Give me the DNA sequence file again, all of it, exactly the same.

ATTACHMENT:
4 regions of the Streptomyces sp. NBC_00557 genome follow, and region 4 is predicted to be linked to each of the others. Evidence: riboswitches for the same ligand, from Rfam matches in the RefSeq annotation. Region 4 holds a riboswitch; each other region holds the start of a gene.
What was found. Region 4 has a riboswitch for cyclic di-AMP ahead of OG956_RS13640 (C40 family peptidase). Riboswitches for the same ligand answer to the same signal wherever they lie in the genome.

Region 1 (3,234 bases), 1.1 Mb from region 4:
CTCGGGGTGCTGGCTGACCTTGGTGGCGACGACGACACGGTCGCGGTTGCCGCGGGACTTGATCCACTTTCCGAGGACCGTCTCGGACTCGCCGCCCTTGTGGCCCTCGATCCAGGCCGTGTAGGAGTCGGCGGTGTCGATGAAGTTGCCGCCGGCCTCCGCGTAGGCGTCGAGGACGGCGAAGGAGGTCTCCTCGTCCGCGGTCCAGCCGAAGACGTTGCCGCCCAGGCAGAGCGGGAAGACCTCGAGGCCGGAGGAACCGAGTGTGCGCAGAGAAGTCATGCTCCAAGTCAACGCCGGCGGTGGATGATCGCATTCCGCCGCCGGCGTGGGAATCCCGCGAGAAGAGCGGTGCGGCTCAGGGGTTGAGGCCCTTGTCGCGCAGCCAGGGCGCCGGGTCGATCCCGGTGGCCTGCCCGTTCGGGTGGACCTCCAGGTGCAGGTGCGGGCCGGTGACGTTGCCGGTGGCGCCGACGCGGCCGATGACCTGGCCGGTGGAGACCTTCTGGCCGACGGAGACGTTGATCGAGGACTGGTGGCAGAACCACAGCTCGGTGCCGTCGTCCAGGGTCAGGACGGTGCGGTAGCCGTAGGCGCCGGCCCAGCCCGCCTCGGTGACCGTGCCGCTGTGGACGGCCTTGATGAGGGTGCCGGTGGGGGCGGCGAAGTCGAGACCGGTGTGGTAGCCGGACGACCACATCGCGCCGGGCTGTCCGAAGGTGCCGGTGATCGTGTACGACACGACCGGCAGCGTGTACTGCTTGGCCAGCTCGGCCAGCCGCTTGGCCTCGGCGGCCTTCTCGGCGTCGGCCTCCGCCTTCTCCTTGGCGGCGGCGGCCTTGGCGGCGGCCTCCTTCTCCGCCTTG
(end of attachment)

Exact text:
4 regions of the Streptomyces sp. NBC_00557 genome follow, and region 4 is predicted to be linked to each of the others. Evidence: riboswitches for the same ligand, from Rfam matches in the RefSeq annotation. Region 4 holds a riboswitch; each other region holds the start of a gene.
What was found. Region 4 has a riboswitch for cyclic di-AMP ahead of OG956_RS13640 (C40 family peptidase). Riboswitches for the same ligand answer to the same signal wherever they lie in the genome.

Region 1 (3,234 bases), 1.1 Mb from region 4:
CTCGGGGTGCTGGCTGACCTTGGTGGCGACGACGACACGGTCGCGGTTGCCGCGGGACTTGATCCACTTTCCGAGGACCGTCTCGGACTCGCCGCCCTTGTGGCCCTCGATCCAGGCCGTGTAGGAGTCGGCGGTGTCGATGAAGTTGCCGCCGGCCTCCGCGTAGGCGTCGAGGACGGCGAAGGAGGTCTCCTCGTCCGCGGTCCAGCCGAAGACGTTGCCGCCCAGGCAGAGCGGGAAGACCTCGAGGCCGGAGGAACCGAGTGTGCGCAGAGAAGTCATGCTCCAAGTCAACGCCGGCGGTGGATGATCGCATTCCGCCGCCGGCGTGGGAATCCCGCGAGAAGAGCGGTGCGGCTCAGGGGTTGAGGCCCTTGTCGCGCAGCCAGGGCGCCGGGTCGATCCCGGTGGCCTGCCCGTTCGGGTGGACCTCCAGGTGCAGGTGCGGGCCGGTGACGTTGCCGGTGGCGCCGACGCGGCCGATGACCTGGCCGGTGGAGACCTTCTGGCCGACGGAGACGTTGATCGAGGACTGGTGGCAGAACCACAGCTCGGTGCCGTCGTCCAGGGTCAGGACGGTGCGGTAGCCGTAGGCGCCGGCCCAGCCCGCCTCGGTGACCGTGCCGCTGTGGACGGCCTTGATGAGGGTGCCGGTGGGGGCGGCGAAGTCGAGACCGGTGTGGTAGCCGGACGACCACATCGCGCCGGGCTGTCCGAAGGTGCCGGTGATCGTGTACGACACGACCGGCAGCGTGTACTGCTTGGCCAGCTCGGCCAGCCGCTTGGCCTCGGCGGCCTTCTCGGCGTCGGCCTCCGCCTTCTCCTTGGCGGCGGCGGCCTTGGCGGCGGCCTCCTTCTCCGCCTTG